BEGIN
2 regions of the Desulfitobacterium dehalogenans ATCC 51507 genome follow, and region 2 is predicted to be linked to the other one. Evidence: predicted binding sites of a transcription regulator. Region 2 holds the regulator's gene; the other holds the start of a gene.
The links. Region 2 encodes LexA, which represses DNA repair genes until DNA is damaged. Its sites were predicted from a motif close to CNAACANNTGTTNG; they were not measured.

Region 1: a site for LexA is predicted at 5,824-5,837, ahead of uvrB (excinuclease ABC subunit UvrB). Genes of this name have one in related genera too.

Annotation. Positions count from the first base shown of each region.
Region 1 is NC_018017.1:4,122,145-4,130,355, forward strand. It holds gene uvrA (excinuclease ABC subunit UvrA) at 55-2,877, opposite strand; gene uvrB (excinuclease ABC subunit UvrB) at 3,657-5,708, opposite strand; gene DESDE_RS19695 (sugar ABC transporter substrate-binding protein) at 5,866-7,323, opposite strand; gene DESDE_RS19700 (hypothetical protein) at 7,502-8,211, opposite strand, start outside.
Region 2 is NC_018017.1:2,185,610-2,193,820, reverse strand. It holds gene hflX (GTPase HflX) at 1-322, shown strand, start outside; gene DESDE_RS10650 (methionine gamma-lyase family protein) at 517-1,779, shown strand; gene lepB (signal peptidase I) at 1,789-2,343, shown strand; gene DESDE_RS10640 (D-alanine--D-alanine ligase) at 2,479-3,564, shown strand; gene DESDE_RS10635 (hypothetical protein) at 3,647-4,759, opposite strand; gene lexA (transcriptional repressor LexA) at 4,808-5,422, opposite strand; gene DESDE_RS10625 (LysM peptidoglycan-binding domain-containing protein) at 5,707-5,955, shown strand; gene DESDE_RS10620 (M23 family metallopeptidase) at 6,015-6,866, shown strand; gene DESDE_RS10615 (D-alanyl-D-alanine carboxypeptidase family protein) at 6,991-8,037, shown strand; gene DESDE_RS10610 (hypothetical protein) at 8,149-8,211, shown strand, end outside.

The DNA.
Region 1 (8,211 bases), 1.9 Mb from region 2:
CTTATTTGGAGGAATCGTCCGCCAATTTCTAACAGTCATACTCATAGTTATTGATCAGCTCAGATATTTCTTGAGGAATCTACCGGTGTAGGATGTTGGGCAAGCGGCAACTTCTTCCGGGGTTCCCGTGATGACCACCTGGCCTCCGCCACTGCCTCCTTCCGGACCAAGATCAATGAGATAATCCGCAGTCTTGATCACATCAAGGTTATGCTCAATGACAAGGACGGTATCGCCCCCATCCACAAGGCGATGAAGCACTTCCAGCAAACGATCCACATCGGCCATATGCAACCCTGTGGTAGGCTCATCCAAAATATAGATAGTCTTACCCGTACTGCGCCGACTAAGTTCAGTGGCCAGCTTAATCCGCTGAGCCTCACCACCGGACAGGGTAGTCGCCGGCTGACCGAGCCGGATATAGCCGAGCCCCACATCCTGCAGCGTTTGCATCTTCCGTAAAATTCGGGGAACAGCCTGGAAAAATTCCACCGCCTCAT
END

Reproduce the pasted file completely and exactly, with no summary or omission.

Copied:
2 regions of the Desulfitobacterium dehalogenans ATCC 51507 genome follow, and region 2 is predicted to be linked to the other one. Evidence: predicted binding sites of a transcription regulator. Region 2 holds the regulator's gene; the other holds the start of a gene.
The links. Region 2 encodes LexA, which represses DNA repair genes until DNA is damaged. Its sites were predicted from a motif close to CNAACANNTGTTNG; they were not measured.

Region 1: a site for LexA is predicted at 5,824-5,837, ahead of uvrB (excinuclease ABC subunit UvrB). Genes of this name have one in related genera too.

Annotation. Positions count from the first base shown of each region.
Region 1 is NC_018017.1:4,122,145-4,130,355, forward strand. It holds gene uvrA (excinuclease ABC subunit UvrA) at 55-2,877, opposite strand; gene uvrB (excinuclease ABC subunit UvrB) at 3,657-5,708, opposite strand; gene DESDE_RS19695 (sugar ABC transporter substrate-binding protein) at 5,866-7,323, opposite strand; gene DESDE_RS19700 (hypothetical protein) at 7,502-8,211, opposite strand, start outside.
Region 2 is NC_018017.1:2,185,610-2,193,820, reverse strand. It holds gene hflX (GTPase HflX) at 1-322, shown strand, start outside; gene DESDE_RS10650 (methionine gamma-lyase family protein) at 517-1,779, shown strand; gene lepB (signal peptidase I) at 1,789-2,343, shown strand; gene DESDE_RS10640 (D-alanine--D-alanine ligase) at 2,479-3,564, shown strand; gene DESDE_RS10635 (hypothetical protein) at 3,647-4,759, opposite strand; gene lexA (transcriptional repressor LexA) at 4,808-5,422, opposite strand; gene DESDE_RS10625 (LysM peptidoglycan-binding domain-containing protein) at 5,707-5,955, shown strand; gene DESDE_RS10620 (M23 family metallopeptidase) at 6,015-6,866, shown strand; gene DESDE_RS10615 (D-alanyl-D-alanine carboxypeptidase family protein) at 6,991-8,037, shown strand; gene DESDE_RS10610 (hypothetical protein) at 8,149-8,211, shown strand, end outside.

The DNA.
Region 1 (8,211 bases), 1.9 Mb from region 2:
CTTATTTGGAGGAATCGTCCGCCAATTTCTAACAGTCATACTCATAGTTATTGATCAGCTCAGATATTTCTTGAGGAATCTACCGGTGTAGGATGTTGGGCAAGCGGCAACTTCTTCCGGGGTTCCCGTGATGACCACCTGGCCTCCGCCACTGCCTCCTTCCGGACCAAGATCAATGAGATAATCCGCAGTCTTGATCACATCAAGGTTATGCTCAATGACAAGGACGGTATCGCCCCCATCCACAAGGCGATGAAGCACTTCCAGCAAACGATCCACATCGGCCATATGCAACCCTGTGGTAGGCTCATCCAAAATATAGATAGTCTTACCCGTACTGCGCCGACTAAGTTCAGTGGCCAGCTTAATCCGCTGAGCCTCACCACCGGACAGGGTAGTCGCCGGCTGACCGAGCCGGATATAGCCGAGCCCCACATCCTGCAGCGTTTGCATCTTCCGTAAAATTCGGGGAACAGCCTGGAAAAATTCCACCGCCTCAT